Titan dropped 6 books this year which is by far the most they've ever released in a year. Most other years sees 2-3 books released and 2017 had 4 if you include the Covenant novelization. I think they could've done a better job with spacing out the releases though as we got half of the books released in August. So while I loved getting so much content, we bordered on a quantity over quality scenario this year.

SiL

Ripley sings "You Are My Lucky Star" and Dallas listens to Mozart; listening to old music is a franchise staple!

BlueMarsalis79


[cancerblack]

We could probably even imply something about the corporate hellscape having strangled art and people endlessly consuming the classics over and over.

Although that might be a little close to home.

VeteranSergeant

Quote from: Kradan on Nov 13, 2022, 11:26:10 AMIt seems like there has been more misses than hits with Titan, eh ?
It's par for the course for license fiction. The authors doing these novels are often just "churn fiction" writers where they crank out a few novels a year based on an existing license.

I think so far, the only book from Titan I actually liked was The Cold Forge. There are a few that are okay. Everything from there is just a slow slide down to a flooded basement where stuff like River of Pain, Colony War, and the Isolation novelization bob around in fetid, murky water.

This novel was... not good. I listened to it while I worked because I got a promo copy of it as an audiobook. It just starts on a shaky premise (for example, Vasquez having two kids she had to give up kinda makes her complete indifference to Newt pretty weird), and the military parts scream of an author completely unfamiliar with the military, and the science fiction parts by an author not really familiar with science in general. Honestly, she doesn't even seem familiar with the Aliens franchise, but I'll be fair in that the license is so muddled with contradictory depictions.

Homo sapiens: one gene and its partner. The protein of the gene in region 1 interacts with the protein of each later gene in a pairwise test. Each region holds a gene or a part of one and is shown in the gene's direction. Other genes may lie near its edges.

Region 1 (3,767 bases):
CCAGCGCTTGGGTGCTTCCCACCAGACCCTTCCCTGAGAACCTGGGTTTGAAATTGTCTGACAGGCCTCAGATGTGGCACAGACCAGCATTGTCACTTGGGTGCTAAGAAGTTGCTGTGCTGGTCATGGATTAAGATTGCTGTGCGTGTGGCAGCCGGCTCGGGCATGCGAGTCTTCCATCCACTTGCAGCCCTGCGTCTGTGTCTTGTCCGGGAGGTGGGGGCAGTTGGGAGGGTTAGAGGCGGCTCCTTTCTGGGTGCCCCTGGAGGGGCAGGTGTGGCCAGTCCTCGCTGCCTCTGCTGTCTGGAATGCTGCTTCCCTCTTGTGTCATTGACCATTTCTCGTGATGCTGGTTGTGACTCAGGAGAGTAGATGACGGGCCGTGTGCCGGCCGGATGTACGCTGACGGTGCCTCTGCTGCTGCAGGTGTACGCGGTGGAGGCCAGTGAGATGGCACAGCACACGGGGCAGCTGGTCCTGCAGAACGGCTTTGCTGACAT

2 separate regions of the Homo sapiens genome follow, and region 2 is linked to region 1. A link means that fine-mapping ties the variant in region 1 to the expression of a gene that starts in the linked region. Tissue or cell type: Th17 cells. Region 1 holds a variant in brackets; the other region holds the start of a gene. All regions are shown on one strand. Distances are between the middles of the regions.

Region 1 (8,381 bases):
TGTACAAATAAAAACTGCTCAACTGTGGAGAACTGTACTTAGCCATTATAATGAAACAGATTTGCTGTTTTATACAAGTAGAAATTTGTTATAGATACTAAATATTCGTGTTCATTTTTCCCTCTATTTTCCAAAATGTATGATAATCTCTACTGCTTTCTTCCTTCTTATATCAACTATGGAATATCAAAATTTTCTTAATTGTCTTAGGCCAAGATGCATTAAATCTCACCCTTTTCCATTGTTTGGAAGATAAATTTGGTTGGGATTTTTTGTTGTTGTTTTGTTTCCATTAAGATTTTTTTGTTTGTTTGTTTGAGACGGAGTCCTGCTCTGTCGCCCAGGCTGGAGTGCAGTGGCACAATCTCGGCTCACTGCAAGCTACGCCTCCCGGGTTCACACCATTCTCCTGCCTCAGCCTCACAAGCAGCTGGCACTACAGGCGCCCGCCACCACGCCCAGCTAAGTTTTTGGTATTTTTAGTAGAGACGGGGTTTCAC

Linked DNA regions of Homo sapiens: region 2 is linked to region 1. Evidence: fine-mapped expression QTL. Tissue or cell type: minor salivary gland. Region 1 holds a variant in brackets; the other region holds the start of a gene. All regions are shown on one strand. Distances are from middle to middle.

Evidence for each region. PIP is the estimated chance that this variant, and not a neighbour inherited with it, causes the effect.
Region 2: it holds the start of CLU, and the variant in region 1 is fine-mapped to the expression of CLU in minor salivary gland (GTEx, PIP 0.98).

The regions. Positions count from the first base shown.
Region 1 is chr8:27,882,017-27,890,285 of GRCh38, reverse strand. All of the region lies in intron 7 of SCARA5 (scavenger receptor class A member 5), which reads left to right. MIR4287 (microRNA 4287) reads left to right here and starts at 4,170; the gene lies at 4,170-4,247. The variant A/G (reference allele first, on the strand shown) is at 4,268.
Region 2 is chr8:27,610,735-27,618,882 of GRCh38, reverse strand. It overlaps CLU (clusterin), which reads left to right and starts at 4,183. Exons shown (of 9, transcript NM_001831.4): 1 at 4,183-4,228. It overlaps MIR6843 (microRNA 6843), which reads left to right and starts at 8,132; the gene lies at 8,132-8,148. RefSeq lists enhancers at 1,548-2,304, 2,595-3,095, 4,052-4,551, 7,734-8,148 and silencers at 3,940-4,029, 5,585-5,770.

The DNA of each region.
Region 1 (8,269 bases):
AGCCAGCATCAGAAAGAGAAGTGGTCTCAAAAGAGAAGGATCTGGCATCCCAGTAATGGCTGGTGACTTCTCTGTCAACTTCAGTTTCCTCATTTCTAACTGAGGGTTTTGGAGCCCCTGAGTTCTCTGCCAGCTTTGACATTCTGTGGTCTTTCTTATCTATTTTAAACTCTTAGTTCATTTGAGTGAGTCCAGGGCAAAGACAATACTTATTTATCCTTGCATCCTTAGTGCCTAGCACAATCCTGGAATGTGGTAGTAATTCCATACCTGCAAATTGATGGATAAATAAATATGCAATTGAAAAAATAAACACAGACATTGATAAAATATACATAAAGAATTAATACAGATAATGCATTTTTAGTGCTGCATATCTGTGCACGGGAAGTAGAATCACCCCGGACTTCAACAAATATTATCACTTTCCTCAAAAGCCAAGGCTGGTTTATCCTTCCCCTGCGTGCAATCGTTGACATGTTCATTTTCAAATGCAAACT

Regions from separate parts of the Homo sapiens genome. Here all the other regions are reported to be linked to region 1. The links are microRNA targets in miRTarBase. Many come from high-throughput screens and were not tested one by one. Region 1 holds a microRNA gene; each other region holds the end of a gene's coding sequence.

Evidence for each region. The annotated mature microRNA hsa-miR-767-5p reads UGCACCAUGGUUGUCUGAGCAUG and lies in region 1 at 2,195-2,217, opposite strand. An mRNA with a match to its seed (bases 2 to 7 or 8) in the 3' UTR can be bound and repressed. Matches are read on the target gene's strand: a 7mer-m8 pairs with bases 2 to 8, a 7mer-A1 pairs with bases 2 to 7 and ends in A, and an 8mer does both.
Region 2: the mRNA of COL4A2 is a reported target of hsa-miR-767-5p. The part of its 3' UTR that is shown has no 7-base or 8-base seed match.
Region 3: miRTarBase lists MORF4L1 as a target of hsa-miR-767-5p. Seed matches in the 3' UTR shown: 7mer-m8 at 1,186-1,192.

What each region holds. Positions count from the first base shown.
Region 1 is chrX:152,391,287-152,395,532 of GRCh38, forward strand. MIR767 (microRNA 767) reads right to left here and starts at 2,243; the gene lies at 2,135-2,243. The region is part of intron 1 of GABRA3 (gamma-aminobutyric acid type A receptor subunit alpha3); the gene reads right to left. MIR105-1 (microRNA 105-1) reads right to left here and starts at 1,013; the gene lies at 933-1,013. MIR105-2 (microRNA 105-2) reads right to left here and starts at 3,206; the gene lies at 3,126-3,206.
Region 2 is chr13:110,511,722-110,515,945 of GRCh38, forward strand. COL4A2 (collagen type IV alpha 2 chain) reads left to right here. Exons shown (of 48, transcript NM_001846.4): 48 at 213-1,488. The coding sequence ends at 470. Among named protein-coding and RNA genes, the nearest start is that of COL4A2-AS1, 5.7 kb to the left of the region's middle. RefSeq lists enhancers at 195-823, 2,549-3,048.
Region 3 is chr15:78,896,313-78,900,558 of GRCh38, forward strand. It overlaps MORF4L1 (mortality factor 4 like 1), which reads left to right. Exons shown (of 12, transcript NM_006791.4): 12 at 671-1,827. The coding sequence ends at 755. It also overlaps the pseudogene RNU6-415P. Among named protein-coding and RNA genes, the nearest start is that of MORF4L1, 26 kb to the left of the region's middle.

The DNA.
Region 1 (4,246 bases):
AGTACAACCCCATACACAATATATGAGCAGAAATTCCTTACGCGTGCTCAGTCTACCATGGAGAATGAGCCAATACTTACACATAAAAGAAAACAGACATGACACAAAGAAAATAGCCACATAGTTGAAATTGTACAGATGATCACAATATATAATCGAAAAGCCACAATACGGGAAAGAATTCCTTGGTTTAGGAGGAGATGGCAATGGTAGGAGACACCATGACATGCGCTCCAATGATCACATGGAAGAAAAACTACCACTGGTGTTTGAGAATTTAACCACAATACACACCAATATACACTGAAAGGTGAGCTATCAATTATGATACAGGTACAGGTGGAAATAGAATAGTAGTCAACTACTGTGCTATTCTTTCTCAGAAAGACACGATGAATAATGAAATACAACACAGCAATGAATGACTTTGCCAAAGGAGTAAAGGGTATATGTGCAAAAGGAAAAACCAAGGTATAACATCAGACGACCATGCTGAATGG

Might have been an almost interesting story about another Hispanic family in some generic military of the near future. But as an origin story for Vasquez the Colonial Marine from the film Aliens... not very much. If you can even call it that, since Jeanette Vasquez is only in about a third of the story. Vasquez is such a great character. I'd loved to have gotten a more thoughtful, series-faithful story about her background, about the rigors/challenges of being a Colonial Marine, about her friendship with Drake. Instead, this is just very dry, very slow, and mostly meanders about the lives of her two (adult) children. Even for a setting with cryosleep, slower space travel, and the potential of time dilation, it doesn't feel very well thought out.

I dunno. 1/5 for a fan of the Aliens franchise.  Maybe a 2/5 if you just like near-future sci-fi.

Corporal Hicks


Gentleman Death

Maybe because I went in reading this with zero interest, but I found it more enjoyable than Inferno and Colony.

I think this is a solid story without the baggage of the Vasquez name attached.

It definitely had some cringe dialogue throughout but I enjoyed the length of time the main characters progressed story wise and at times felt a little like the older novels.